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Learning and Unlearning Liberty at the U. of Cincinnati

Last week, we brought you news of the final nail in the University of Cincinnati's (UC's) "free speech zone" coffin: A federal district court in Ohio issued a permanent injunction against UC's unconstitutional policy restricting student expressive activity to a tiny area of campus and requiring students to register such activity with the university ten working days in advance. The court's order made final its earlier decision, via preliminary injunction, to enjoin the university from enforcing the policy. As we have happily declared, last week's ruling is a significant win for students' First Amendment rights on campus.

The News Record, the main student newspaper at UC, has taken note of this case. As the News Record writes, as a result of the court's decision, UC may not limit student speech in outdoor areas of the campus unless the restriction is "narrowly tailored to serve a compelling University interest."

The News Record article elicits the reaction of UC's chapter of Young Americans for Liberty (YAL), the student group that brought the First Amendment challenge:

After a seven-month legal battle and a temporary compromise, UC YAL members are elated with the final ruling, said Ian Gulley, president of the UC chapter of YAL.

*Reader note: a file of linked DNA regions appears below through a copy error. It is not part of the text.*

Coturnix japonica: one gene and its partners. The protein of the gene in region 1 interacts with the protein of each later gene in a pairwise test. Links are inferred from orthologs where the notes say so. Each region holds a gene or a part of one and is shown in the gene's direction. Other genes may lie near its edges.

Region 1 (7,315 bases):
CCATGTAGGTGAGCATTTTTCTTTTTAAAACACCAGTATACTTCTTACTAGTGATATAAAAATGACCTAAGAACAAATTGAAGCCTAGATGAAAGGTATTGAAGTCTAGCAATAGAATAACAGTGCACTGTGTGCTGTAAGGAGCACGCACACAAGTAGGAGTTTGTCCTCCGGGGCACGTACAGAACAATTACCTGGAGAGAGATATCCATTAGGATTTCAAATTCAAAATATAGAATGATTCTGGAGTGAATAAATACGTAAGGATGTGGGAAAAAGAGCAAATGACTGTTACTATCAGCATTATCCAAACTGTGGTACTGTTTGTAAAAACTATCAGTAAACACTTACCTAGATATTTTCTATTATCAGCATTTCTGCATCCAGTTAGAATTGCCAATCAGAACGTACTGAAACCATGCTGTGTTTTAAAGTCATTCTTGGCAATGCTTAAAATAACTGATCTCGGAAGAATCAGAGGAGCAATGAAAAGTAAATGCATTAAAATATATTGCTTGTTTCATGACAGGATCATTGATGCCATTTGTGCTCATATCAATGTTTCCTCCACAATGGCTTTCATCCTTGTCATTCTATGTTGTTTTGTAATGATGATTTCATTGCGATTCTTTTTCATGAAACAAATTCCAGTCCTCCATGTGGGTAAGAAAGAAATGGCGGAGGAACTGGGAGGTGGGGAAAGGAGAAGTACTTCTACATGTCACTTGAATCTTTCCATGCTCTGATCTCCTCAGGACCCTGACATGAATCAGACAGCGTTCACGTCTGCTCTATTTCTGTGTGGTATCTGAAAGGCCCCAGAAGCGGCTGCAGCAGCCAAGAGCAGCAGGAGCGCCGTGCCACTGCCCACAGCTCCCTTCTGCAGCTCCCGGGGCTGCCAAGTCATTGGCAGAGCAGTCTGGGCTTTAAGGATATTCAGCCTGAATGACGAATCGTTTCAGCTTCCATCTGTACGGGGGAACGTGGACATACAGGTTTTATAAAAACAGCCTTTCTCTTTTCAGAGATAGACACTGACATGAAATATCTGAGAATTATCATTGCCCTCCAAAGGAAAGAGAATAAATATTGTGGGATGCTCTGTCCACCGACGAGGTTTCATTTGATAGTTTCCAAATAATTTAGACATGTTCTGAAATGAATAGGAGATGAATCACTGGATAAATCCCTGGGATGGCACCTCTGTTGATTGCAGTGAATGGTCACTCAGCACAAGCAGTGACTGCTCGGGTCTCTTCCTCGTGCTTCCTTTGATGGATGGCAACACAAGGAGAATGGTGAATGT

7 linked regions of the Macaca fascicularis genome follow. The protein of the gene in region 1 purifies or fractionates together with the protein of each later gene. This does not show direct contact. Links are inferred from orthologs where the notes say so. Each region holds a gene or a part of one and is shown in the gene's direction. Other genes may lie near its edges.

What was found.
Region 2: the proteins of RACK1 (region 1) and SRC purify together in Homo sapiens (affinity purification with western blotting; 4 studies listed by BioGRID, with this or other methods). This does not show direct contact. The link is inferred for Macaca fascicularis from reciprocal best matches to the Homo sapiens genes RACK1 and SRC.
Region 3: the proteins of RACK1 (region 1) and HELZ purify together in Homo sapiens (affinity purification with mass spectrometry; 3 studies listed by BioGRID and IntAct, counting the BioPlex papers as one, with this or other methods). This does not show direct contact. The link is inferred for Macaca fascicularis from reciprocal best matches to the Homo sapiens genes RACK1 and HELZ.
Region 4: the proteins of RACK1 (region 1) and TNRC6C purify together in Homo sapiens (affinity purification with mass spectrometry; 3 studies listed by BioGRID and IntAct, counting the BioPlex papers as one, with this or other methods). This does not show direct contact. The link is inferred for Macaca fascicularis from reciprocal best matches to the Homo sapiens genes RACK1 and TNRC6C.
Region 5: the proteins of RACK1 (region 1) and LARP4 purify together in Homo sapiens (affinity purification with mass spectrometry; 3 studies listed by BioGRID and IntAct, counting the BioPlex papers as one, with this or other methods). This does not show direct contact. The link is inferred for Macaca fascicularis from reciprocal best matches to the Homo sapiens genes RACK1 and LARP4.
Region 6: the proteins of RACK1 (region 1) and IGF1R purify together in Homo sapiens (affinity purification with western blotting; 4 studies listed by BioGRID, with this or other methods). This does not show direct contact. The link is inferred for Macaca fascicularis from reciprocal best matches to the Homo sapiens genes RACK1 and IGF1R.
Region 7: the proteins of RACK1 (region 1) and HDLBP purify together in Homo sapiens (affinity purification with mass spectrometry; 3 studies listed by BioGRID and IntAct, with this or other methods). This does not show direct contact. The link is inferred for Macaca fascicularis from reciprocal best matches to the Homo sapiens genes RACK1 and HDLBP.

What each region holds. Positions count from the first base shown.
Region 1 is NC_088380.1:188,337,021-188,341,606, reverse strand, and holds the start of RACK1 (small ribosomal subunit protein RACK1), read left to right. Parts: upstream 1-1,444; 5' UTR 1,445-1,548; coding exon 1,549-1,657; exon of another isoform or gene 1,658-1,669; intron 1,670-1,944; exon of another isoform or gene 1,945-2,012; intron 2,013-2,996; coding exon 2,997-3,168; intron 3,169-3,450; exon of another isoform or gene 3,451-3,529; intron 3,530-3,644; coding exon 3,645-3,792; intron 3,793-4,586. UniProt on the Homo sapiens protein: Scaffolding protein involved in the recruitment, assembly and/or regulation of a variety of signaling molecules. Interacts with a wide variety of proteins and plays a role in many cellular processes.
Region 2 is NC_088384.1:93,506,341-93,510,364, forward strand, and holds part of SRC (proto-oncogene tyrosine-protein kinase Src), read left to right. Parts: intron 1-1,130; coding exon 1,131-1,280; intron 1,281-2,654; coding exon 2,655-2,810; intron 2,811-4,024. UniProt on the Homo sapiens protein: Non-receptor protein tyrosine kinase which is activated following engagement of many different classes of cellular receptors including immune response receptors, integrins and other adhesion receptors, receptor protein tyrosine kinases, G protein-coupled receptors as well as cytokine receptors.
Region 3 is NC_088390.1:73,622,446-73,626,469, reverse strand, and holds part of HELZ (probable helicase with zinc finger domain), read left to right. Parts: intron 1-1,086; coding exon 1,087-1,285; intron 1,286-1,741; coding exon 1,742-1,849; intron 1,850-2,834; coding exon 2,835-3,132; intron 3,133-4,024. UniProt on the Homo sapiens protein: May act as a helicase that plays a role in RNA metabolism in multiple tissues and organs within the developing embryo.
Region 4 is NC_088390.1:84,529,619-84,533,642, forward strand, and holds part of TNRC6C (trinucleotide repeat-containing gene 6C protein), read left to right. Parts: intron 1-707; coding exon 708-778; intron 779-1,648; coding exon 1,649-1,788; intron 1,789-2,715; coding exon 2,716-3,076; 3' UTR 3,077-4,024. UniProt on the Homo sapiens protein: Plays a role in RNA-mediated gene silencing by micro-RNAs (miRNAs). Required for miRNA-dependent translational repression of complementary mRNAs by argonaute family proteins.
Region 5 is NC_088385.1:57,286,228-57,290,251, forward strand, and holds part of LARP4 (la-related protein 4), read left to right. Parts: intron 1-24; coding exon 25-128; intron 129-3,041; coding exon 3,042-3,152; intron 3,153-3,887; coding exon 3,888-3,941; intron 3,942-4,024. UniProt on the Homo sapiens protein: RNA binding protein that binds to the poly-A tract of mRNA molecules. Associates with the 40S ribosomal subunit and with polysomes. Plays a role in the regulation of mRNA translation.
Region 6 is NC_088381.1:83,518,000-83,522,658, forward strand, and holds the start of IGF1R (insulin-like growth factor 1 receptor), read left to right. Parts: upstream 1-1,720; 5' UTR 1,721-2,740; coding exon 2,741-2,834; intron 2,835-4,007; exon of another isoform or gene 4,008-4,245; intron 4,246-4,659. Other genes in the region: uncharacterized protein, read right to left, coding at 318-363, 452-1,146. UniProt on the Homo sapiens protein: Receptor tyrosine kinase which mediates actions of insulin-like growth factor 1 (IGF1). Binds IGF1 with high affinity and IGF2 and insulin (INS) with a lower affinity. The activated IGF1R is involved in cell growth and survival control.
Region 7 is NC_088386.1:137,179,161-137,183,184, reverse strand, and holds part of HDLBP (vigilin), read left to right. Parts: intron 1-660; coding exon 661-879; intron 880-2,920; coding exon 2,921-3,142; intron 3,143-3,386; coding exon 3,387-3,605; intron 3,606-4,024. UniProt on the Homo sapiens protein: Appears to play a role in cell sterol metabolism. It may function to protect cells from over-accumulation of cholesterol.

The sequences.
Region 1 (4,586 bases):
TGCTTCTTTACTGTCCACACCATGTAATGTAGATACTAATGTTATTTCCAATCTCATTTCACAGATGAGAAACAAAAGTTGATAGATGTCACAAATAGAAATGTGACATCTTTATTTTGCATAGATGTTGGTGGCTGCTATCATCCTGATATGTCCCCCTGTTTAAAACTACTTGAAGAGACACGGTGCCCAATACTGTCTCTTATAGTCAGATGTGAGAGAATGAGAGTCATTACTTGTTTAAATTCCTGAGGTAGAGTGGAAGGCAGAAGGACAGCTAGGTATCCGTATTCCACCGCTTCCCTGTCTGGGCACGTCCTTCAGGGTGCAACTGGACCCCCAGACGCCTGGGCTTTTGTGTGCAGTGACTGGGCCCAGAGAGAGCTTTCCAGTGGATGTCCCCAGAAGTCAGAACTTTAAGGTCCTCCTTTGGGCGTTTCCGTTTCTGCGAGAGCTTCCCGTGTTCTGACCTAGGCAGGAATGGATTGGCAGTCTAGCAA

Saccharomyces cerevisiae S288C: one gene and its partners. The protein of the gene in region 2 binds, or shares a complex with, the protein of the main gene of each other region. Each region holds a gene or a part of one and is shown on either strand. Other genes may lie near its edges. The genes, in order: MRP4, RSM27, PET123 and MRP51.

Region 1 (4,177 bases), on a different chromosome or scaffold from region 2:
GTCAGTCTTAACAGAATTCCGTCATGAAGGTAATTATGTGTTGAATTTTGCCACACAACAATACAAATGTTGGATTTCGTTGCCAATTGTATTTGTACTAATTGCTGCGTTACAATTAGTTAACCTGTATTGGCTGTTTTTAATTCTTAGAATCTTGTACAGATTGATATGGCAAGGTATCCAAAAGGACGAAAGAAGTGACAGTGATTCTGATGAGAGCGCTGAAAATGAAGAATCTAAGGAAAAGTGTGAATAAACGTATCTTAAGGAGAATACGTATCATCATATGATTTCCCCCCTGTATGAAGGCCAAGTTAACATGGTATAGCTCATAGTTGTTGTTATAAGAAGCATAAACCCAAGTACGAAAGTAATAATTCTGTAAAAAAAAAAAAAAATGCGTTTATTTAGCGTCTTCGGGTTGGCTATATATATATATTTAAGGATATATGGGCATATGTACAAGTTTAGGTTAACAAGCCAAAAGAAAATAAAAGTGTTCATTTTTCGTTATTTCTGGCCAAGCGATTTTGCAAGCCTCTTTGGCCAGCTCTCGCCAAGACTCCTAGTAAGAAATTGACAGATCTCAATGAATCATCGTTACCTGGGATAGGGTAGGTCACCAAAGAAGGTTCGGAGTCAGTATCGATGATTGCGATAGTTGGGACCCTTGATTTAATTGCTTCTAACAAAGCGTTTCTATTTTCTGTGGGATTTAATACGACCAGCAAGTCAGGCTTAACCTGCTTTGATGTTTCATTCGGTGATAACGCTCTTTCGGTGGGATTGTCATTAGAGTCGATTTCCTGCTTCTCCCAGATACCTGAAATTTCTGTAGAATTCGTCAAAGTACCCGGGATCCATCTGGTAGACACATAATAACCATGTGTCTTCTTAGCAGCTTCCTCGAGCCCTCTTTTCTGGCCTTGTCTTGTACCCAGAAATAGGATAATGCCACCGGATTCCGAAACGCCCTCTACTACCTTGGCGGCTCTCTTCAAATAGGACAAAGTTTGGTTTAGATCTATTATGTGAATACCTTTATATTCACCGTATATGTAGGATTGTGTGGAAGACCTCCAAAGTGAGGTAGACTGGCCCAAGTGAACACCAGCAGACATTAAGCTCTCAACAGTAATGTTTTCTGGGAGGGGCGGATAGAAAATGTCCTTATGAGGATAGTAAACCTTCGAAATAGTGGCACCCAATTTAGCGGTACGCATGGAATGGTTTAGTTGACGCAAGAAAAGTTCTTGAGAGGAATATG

"This is a win for all student organizations," Gulley said. "It is giving everyone the opportunity to say what they want, whenever they want without having to be in a free speech zone or having to abide by policies."

Gulley is right; all students at UC should be thankful to the YAL chapter for bringing this legal challenge and procuring federal court protection for their First Amendment rights.

However, not all students seem to be aware of the import of this ruling:

Yet the original speech policy was composed with the students' best interest in mind, said Lane Hart, student body president.

"The original way the free speech policy was written was with good intention so that it wasn't disturbing class or traffic," Hart said. "At the same time, it's good that we can have an exchange of ideas anywhere on campus."


"The comments I have received have been from people not trying to promote a free speech event but [students] who have been offended or affected by some free speech activity [on campus]," Hart said.

It is, frankly, more than a little disappointing and disturbing to hear the student body president at a major public university, on the heels of such a clear victory for students rights, speak essentially as an apologist for the university's unconstitutional policy. Hart seems to be demonstrating a little bit of "unlearning liberty" here. Thankfully, the aforementioned Ian Gulley has the right response:

Those offended by free speech activity on campus should go on private property if they want something else, Gulley said.

"You have a chance of running into petitioners or people displaying their views [on public property]," Gulley said. "That's how things are."

Indeed, as we often say at FIRE, there is no "right not to be offended" on a public college campus. Let's hope that as UC students move forward with newfound protections for free speech on their campus, they keep that principle in mind and enjoy their First Amendment rights to the fullest.

Our thanks to the News Record for letting UC's students know more about this case.

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